Distribution is a property of a categorical proposition. But what kinds of propositions can express distribution? Is the quality only limited to one kind of proposition?

### Categorical Propositions: Distribution (Part I)

What is meant when a proposition is said to be "distributed"?

### Categorical Propositions: Quantity and Quality (Part II)

Every categorical proposition, regardless of the form, either uses or implies both a "quantifier" and a "copula." But what exactly is meant by those two, quoted terms?

### Categorical Propositions: Quantity and Quality (Part I)

Every categorical proposition, regardless of the form, possesses both "quantity" and "quality." But what exactly is meant by those two, quoted terms?

### Categorical Propositions: O-proposition

Categorical Propositions have four basic forms. Of those four, the final one is the "O-proposition." What exactly is an "O-proposition"? How does it usually look? What does it achieve?

### Categorical Propositions: E-proposition

Categorical Propositions have four basic forms. One of those is the "E-proposition." What exactly is an "E-proposition"? How does it usually look? What does it achieve?

### Categorical Propositions in Logic (Part 3)

Categorical Propositions have four basic forms. One of those is the "A-proposition." What exactly is an "A-proposition"? How does it usually look? What does it achieve?

### The challenges of becoming a critical thinker

What are some of the challenges of becoming a critical thinker in our contemporary world? In what ways do these challenges also make it important to develop critical thinking skills?

### Advertisements and Fallacy Discussion

Locate a piece of advertising that demonstrates one (or more) of the deductive or inductive fallacies listed below. - Describe the advertisement example that you located. - Identify the fallacy you observed in the advertisement and describe how this is an example of this type of fallacy. - Explain whether or not you believe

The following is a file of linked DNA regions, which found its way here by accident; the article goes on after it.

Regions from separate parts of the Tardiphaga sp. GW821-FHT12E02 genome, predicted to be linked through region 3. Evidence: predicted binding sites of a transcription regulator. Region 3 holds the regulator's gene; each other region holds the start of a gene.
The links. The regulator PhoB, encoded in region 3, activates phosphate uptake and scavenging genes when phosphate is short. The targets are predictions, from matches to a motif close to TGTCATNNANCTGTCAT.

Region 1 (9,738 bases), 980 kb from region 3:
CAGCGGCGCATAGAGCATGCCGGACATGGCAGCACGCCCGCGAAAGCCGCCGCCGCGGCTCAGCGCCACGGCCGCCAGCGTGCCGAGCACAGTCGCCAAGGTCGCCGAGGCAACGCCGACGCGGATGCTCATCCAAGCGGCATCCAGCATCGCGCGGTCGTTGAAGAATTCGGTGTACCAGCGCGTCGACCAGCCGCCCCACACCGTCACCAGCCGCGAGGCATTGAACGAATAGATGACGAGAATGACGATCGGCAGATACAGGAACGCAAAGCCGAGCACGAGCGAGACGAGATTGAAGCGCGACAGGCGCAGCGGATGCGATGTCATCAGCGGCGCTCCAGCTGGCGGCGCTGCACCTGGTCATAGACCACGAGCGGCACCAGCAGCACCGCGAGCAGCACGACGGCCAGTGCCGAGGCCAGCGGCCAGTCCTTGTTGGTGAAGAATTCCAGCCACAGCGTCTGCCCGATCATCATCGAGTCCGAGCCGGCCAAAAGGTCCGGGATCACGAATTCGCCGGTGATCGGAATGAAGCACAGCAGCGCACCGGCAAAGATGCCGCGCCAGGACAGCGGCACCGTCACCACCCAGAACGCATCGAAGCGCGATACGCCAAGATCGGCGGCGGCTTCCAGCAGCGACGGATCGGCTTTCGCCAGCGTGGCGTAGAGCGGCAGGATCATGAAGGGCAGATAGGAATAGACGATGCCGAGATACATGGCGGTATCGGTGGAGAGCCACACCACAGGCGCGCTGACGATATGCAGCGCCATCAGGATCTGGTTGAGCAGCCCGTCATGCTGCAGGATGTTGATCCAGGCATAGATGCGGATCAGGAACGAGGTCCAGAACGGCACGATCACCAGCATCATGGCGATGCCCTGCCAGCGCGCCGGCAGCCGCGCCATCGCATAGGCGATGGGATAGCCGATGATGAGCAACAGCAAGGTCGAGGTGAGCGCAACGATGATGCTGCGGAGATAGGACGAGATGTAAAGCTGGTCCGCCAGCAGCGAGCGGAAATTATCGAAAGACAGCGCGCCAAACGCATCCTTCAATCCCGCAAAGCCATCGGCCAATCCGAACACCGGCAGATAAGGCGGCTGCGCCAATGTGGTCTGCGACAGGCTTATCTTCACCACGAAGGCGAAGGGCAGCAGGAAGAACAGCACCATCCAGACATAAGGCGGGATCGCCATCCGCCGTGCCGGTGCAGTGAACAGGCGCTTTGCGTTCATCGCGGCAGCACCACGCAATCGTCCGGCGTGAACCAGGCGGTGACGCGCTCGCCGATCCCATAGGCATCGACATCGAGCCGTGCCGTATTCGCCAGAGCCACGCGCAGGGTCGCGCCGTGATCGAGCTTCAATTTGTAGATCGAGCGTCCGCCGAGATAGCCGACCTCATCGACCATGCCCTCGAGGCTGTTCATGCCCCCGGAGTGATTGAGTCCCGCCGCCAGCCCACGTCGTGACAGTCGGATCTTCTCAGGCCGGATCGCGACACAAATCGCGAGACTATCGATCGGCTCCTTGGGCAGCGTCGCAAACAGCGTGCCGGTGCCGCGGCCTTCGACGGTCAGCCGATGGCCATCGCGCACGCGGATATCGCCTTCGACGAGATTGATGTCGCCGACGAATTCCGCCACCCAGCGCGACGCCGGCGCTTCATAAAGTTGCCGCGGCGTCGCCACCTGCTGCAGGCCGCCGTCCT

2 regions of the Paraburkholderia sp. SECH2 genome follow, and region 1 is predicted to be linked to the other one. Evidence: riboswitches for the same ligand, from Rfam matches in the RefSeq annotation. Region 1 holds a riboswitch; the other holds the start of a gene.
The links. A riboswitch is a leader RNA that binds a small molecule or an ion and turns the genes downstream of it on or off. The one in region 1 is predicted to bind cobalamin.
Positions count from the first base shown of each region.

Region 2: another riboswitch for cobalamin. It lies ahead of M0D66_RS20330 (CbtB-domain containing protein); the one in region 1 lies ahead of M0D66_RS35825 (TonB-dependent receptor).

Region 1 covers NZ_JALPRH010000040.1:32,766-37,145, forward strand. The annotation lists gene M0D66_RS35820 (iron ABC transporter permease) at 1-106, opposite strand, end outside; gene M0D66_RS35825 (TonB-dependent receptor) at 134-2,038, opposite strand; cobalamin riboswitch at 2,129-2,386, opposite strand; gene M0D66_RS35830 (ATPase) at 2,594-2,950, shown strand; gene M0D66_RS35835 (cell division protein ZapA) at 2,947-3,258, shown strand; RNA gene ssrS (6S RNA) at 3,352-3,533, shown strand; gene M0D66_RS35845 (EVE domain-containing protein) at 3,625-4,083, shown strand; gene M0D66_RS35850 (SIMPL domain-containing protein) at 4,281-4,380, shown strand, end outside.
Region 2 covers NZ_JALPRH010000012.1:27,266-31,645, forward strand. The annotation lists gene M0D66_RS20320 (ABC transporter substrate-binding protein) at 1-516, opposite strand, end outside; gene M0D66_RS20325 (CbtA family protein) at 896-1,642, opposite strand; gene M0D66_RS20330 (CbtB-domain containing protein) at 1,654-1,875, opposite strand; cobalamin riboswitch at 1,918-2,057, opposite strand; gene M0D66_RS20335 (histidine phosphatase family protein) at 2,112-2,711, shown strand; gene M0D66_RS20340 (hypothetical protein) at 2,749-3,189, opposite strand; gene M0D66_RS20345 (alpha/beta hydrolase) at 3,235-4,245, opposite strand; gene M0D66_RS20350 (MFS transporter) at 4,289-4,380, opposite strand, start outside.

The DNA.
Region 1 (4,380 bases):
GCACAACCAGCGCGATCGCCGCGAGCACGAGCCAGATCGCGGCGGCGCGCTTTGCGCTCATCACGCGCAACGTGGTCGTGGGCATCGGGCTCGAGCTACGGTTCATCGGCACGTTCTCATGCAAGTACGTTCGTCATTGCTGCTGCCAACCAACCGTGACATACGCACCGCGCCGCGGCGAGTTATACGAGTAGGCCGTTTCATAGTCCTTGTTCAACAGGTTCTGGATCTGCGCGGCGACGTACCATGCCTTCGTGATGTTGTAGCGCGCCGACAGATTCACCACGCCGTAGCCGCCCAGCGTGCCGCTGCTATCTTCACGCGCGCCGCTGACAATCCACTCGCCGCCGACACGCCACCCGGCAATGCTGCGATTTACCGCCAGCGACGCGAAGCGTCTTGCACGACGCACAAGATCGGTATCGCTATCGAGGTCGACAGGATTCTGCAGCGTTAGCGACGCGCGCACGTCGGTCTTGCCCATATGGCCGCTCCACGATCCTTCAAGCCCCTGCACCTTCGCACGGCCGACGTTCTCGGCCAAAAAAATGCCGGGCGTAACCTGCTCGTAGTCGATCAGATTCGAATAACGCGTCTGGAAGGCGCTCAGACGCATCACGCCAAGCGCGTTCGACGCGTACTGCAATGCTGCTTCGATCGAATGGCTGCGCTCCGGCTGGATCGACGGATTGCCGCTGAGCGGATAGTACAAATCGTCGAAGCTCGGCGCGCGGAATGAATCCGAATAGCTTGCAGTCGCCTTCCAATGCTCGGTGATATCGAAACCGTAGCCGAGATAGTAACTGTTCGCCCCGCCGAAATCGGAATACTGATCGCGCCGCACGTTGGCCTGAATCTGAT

### Enthymemes in Everyday Life

Identify an example of an enthymeme you encountered this week in the media or in a conversation. - Create a syllogism based on the enthymeme. - Determine whether the syllogism is valid or invalid and explain why. - If invalid, identify the reasoning error that is present in the syllogism

### Spotting Fallacies: Article Study

Assignment: Step 1: Find one example of a fallacy. Choose one of the articles below. What's the Difference Between Terry and Terri? By Terence Jeffrey The Organic Difference by Zazel Lovén The Science of Satire by Mahzarin Banaji Arrest Everybody by Jacob Sullum Why Legalizing Marijuana Makes Sense by Joe Klein Step

### Inductive Argumentation

Inductive arguments take specific premises to make general conclusions. A strong inductive argument is most probably the case, and a weak inductive argument is most likely not the case. A causal inductive argument is very similar. It works like this: When X happens then Y happens. X probably causes Y. Consider these two caus

### Argument Construction Against Alcohol Consumption

Construct an argument on one of the following: • Should college campuses ban alcohol on campus? • Should U.S. citizens be eating meat? • Should the driving age be raised to 21? List at least ten different premises that relate to the issue. Eliminate some weak premises. Choose two premises you eliminated and e

### Experiment and Expertise

Malcolm Gladwell is a popular current author who recently wrote a book called Outliers. In his book, he claims that there is sufficient evidence to conclude that before someone becomes an expert at something, they must put in 10,000 hours of practice. Gladwell bases this claim primarily on the work of the psychologist Anders Eri

### Nonverbal Language as Circumstantial Evidence

In 2004, Scott Peterson was convicted of killing his wife, Laci, and their unborn son, Conner. There was no conclusive proof that he committed the crime, only circumstantial evidence. The jurors said a major factor in their decision was Peterson's nonverbal communication, his lack of emotional responsiveness, and "stony demeanou